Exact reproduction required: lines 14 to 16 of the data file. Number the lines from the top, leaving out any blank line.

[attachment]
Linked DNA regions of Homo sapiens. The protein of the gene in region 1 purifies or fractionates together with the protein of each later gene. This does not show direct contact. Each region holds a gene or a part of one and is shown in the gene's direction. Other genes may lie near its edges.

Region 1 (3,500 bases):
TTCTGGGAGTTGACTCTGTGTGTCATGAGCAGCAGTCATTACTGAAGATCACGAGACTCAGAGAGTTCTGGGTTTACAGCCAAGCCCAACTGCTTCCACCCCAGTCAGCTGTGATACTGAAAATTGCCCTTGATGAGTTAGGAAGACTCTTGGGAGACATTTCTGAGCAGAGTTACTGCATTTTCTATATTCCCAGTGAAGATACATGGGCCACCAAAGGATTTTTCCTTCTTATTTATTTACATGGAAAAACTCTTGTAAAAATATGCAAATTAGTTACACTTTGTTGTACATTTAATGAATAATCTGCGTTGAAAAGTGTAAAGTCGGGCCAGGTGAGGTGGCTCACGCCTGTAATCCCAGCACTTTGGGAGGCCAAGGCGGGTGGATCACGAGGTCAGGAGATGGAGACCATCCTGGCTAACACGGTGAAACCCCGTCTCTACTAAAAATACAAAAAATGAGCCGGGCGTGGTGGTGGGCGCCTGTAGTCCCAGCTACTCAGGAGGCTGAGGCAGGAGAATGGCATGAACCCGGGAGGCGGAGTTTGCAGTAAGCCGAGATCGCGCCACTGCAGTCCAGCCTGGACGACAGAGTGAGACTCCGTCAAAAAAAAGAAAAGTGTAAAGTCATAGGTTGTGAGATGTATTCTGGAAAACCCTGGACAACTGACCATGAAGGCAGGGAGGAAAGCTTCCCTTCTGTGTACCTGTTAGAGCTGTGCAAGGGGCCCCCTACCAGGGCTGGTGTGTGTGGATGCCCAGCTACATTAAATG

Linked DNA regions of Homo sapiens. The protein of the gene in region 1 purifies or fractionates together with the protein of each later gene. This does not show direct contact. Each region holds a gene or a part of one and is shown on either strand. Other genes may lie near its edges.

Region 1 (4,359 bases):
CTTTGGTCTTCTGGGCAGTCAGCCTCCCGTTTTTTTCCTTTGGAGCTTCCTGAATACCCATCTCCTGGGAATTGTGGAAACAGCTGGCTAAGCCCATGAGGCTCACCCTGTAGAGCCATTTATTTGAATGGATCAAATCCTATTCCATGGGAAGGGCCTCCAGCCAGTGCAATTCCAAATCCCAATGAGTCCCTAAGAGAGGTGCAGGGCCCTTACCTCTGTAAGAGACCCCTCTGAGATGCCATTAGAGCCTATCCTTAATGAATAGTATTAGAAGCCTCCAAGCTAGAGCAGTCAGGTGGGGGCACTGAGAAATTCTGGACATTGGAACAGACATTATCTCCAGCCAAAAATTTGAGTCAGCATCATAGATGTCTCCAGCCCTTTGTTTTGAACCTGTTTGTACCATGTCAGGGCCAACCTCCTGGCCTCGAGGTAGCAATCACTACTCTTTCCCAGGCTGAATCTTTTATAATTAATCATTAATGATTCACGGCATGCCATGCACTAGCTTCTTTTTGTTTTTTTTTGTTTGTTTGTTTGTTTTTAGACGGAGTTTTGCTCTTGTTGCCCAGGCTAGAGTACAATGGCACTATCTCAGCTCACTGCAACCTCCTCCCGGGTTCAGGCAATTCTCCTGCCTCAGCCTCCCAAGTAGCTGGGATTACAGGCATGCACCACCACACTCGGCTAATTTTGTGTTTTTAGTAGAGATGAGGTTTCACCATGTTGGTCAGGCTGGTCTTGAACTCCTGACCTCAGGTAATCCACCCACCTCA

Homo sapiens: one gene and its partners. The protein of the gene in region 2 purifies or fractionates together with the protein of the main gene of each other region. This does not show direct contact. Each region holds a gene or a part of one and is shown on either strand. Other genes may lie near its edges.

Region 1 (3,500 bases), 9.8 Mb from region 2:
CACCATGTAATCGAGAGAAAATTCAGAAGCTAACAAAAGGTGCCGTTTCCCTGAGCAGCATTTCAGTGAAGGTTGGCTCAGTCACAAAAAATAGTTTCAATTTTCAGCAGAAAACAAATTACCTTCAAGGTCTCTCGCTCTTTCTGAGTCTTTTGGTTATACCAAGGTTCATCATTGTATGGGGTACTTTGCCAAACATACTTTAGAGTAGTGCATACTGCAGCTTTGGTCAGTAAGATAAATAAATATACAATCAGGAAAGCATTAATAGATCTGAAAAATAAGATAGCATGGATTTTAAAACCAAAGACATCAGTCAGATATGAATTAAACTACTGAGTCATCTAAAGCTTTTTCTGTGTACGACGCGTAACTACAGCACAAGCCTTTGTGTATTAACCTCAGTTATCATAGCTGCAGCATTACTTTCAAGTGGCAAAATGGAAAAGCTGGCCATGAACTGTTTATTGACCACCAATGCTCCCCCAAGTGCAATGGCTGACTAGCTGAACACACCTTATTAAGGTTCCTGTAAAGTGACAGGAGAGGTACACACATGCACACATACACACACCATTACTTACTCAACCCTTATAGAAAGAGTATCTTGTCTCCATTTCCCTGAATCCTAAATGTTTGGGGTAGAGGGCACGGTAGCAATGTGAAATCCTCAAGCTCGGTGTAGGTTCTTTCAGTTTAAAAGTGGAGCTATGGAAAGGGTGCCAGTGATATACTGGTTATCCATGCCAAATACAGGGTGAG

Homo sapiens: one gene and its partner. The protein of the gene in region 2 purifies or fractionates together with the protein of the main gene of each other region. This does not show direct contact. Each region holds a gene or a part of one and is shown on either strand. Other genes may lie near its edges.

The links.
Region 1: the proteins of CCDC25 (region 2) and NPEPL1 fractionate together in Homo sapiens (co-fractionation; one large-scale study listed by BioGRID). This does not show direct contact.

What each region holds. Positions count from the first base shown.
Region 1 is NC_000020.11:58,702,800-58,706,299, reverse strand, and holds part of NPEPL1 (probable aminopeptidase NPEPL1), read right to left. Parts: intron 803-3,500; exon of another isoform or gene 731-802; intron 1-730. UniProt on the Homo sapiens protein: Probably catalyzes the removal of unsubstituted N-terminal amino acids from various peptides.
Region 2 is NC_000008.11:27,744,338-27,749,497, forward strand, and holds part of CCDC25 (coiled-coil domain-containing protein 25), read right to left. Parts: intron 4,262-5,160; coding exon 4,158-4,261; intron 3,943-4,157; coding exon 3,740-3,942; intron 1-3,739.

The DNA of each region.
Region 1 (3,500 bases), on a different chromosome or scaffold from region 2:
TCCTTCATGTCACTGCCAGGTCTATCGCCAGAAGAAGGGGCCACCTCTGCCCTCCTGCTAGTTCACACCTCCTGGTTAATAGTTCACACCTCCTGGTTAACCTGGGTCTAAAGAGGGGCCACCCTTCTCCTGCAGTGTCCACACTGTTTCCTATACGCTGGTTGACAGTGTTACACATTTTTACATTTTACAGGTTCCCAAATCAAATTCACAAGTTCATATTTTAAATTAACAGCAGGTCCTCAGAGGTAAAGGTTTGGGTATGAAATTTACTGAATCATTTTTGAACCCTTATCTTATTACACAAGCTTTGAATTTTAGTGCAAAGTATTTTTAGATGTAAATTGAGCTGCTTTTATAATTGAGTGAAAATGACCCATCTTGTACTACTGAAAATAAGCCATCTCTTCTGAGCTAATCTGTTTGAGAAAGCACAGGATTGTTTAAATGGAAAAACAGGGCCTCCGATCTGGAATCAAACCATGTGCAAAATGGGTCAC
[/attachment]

Region 1 is NC_000020.11:58,702,800-58,706,299, reverse strand, and holds part of NPEPL1 (probable aminopeptidase NPEPL1), read right to left. Parts: intron 803-3,500; exon of another isoform or gene 731-802; intron 1-730. UniProt on the Homo sapiens protein: Probably catalyzes the removal of unsubstituted N-terminal amino acids from various peptides.
Region 2 is NC_000008.11:27,744,338-27,749,497, forward strand, and holds part of CCDC25 (coiled-coil domain-containing protein 25), read right to left. Parts: intron 4,262-5,160; coding exon 4,158-4,261; intron 3,943-4,157; coding exon 3,740-3,942; intron 1-3,739.

The DNA of each region.